The Silver Linings Playbook a Review of Both the Movie and Novel

Hello Fellow Fathomers! Today in The Locker I combine a book review with a movie review for The Silver Linings Playbook. As soon as the movie released last fall in the theater, I just had to go see it. (and I see few movies in the theater)

Matthew Quick’s excellent, heartfelt novel provided the start of a screenplay with substance. From the opening scene to the end, David O. Russell captured my imagination and I found myself cheering that he did not try to “fix” anyone- instead, he revealed to the audience how life actually is for many people living with various degrees of mental illness. For 122 minutes, we see a glimpse into the highs and lows that sometimes cycle for people several times within a given day.  
I identified with the mother, Dolores, played so brilliantly by Jacki Weaver- trying to hold her family together while standing firm to her own principles. Walking the tightrope by offering her crabbie snacks and homemades on game day and encouraging positive behavior by setting boundaries, she epitomizes a mother’s love for Pat working so hard to find his Silver Lining. With two young adult sons of my own, I understand the pain of seeing them suffer and also the anger when they make ridiculous or damaging choices.
I also identified with the father, Pat Sr, played intensely by Robert DeNiro. Unwilling to accept his own quirks as possible mental illness, he instead calls the oddities his good luck charms and ways to insure success, especially when it comes to his beloved Philadelphia Eagles football team. He realizes toward the end of the movie how his OCD personality may have shaped some of Pat Jr’s behavior, and that felt really good to see his “grown man” tears shed as a father trying to connect with his son in mutual understanding.
I will admit that before this movie, I really didn’t care much for Bradley Cooper. Although a stunning specimen of a man, his sharp blue eyes projected an arrogance to me further driven home by the characters he played. But, in this movie, it is clearly evident why he received the Oscar nomination for Best Actor (which he really should have won, in my own honest opinion).  The character of Pat, Jr. fast talking, rapid cycling, intensely determined and looking for that Silver Lining-that ending of happiness in the movie of his life he watched unfold on a daily basis was dazzling. It makes me wonder if Bradley may, in fact, have an element of Bi-Polar disorder in his personality. If not, he surely must have grown up around someone who did, because he nailed the part.
Jennifer Lawrence’s turn as Tiffany awed me. From her expressions to her verbal intensity, she captured a woman teetering on the brink of a depressive edge, yet wanting desperately to be accepted and loved. So desperate, she was willing to lie to the man she loved at first sight in an attempt to pull him close to her. In the scene where she casually spews sports scores and facts before casually popping off the top of a Budweiser, she secured both feminine determination and fitting in as one of the guys to prove her point and left the room speechless. Bravo.
Every actor involved in this film demonstrated charisma and delivered top notch performances, Chris Tucker, funny and fast-witted as Danny and Anupam Kher as Dr. Cliff Patel attempting to pull Pat into reality and encouraging him to develop a strategy- all while bonding as a fellow Eagles fan.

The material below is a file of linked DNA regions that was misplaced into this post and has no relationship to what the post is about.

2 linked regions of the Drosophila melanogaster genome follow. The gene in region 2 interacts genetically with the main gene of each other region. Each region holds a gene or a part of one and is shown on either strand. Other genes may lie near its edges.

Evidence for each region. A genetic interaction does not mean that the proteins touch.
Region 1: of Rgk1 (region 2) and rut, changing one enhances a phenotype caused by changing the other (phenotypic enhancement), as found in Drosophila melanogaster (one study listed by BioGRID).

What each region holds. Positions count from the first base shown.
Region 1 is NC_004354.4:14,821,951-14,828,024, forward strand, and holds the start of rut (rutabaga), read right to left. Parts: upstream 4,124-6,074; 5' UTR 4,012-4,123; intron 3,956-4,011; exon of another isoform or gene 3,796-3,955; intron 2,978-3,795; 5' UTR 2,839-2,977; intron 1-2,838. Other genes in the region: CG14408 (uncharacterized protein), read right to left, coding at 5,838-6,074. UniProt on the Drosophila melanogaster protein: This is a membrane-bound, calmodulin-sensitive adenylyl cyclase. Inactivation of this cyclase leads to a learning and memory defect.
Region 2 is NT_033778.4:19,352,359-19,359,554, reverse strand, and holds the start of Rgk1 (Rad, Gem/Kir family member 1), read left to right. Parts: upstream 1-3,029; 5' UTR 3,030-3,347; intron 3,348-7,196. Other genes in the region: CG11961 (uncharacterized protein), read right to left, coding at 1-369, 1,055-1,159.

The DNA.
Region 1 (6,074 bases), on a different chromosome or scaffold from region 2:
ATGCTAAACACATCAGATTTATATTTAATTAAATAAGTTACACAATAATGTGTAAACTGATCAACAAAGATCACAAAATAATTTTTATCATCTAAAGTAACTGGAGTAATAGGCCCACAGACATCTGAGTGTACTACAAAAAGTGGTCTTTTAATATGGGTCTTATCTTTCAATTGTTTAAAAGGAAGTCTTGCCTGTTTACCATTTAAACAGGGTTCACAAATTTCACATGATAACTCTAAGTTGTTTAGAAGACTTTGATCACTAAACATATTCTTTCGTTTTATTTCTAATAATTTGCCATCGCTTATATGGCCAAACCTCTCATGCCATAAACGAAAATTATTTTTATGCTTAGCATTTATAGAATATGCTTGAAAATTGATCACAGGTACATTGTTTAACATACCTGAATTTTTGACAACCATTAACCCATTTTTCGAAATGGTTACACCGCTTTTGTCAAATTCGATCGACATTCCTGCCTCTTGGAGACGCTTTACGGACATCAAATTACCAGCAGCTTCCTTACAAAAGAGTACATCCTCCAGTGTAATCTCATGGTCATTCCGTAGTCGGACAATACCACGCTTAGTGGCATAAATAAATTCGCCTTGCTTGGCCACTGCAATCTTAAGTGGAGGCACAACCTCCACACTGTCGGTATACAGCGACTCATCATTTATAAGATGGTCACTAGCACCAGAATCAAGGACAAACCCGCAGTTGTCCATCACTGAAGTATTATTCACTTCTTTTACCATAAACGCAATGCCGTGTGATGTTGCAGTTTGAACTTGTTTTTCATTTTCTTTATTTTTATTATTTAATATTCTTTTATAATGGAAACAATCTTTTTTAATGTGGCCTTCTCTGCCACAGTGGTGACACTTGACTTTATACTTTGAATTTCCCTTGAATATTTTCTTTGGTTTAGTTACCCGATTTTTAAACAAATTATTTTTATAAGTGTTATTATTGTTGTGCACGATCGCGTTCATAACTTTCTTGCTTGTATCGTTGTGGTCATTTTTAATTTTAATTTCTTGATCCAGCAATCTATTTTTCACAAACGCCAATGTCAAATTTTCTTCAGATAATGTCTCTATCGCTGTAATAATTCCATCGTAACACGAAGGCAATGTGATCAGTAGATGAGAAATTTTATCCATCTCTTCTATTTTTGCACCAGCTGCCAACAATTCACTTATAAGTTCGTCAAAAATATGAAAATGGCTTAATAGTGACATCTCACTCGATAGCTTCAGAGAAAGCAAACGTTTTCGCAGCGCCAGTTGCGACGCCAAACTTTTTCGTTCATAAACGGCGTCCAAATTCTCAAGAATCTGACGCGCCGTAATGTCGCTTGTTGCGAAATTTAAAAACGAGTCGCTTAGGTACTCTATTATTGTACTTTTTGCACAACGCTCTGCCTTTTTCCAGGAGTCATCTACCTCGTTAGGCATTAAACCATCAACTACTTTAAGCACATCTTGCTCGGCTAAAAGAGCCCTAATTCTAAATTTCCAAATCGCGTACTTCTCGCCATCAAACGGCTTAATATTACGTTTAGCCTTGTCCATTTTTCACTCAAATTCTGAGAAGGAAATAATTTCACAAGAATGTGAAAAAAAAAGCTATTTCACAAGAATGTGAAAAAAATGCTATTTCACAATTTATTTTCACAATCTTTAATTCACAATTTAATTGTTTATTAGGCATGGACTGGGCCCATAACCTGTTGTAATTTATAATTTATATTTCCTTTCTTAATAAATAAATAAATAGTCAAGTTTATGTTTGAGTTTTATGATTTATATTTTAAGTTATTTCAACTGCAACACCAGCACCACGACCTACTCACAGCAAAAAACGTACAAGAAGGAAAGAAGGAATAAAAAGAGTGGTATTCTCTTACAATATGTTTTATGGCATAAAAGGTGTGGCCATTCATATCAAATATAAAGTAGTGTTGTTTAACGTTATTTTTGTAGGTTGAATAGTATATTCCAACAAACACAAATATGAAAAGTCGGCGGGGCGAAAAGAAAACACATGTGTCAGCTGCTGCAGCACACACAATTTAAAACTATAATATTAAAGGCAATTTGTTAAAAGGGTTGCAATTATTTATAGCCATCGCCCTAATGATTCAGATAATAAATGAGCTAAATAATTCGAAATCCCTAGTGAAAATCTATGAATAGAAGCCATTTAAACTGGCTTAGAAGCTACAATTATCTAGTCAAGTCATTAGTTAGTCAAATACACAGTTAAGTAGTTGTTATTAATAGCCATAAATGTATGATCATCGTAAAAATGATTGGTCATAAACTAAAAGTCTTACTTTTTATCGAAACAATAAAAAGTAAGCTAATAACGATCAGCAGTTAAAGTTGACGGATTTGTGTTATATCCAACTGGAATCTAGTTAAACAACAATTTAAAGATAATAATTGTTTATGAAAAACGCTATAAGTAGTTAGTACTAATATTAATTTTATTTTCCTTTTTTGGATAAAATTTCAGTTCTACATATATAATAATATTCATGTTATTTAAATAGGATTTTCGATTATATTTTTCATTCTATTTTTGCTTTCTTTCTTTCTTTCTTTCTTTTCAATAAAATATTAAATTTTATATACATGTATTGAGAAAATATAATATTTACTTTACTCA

David O. Russell’s adaptation fit perfectly for the big screen at just the right length and development. I enjoyed his changes to the Stevie Wonder songs from both Songbird by Kenny G and Total Eclipse of the Heart by Bonnie Tyler in the novel. The musical changes captured more of what the scene required, even if slightly old school tunes. The rest of the soundtrack is just as appropriate in establishing a background for what the characters are going through at any particular time.
Mr. Russell tweaked a deep, emotional novel into something suitable for film. The intricacies in the novel would not have adapted straight to a movie and hold the same interest—it would have been too long and confusing. In addition, the chemistry between the actors involved- especially Bradley and Jennifer- required more fleshing out for the viewing audience. The relationship between Pat Sr. and Pat Jr. needed more substance because, well, it’s Robert DeNiro, for Pete’s sake…he deserves more from a role and Mr. Russell provided it.
Which is why, in this rare instance, I believe the film and the novel marry perfectly. I saw the movie first, then read the novel and the pairing left me with a satisfied feeling.
Matthew Quick’s fast paced novel about a man suffering some type of mental illness or breakdown is different in several ways than the screenplay. Minor changes such as Pat’s surname change from Peoples to Solitano, song differences, and the supporting character roles provide little impact between the screen and novel. However, major changes abound, such as Pat losing 4 years of his memory in the novel rather than 8 months in the movie, the fact that Pat’s mental condition is never really defined in the novel, the way Tiffany works out the letters, and the gambling plot in the movie. There are several more; however, none detracted me from either medium to enjoy this story.
Written in first person, Mr. Quick wrote Pat’s verbiage in an almost frantic/determined tone, and I felt his rapid fire energy. Bradley Cooper handily captured Matthew’s intention of this man, Pat, valiantly fighting for his life back, but in a better form, a life with a Silver Lining.
So, Fellow Fathomers, if you’ve not enjoyed Silver Linings Playbook the movie or The Silver Linings Playbook, the novel, I encourage you to do both. The bittersweet tale left me with a fulfilling satisfaction that life doesn’t have to be perfect to be beautiful.

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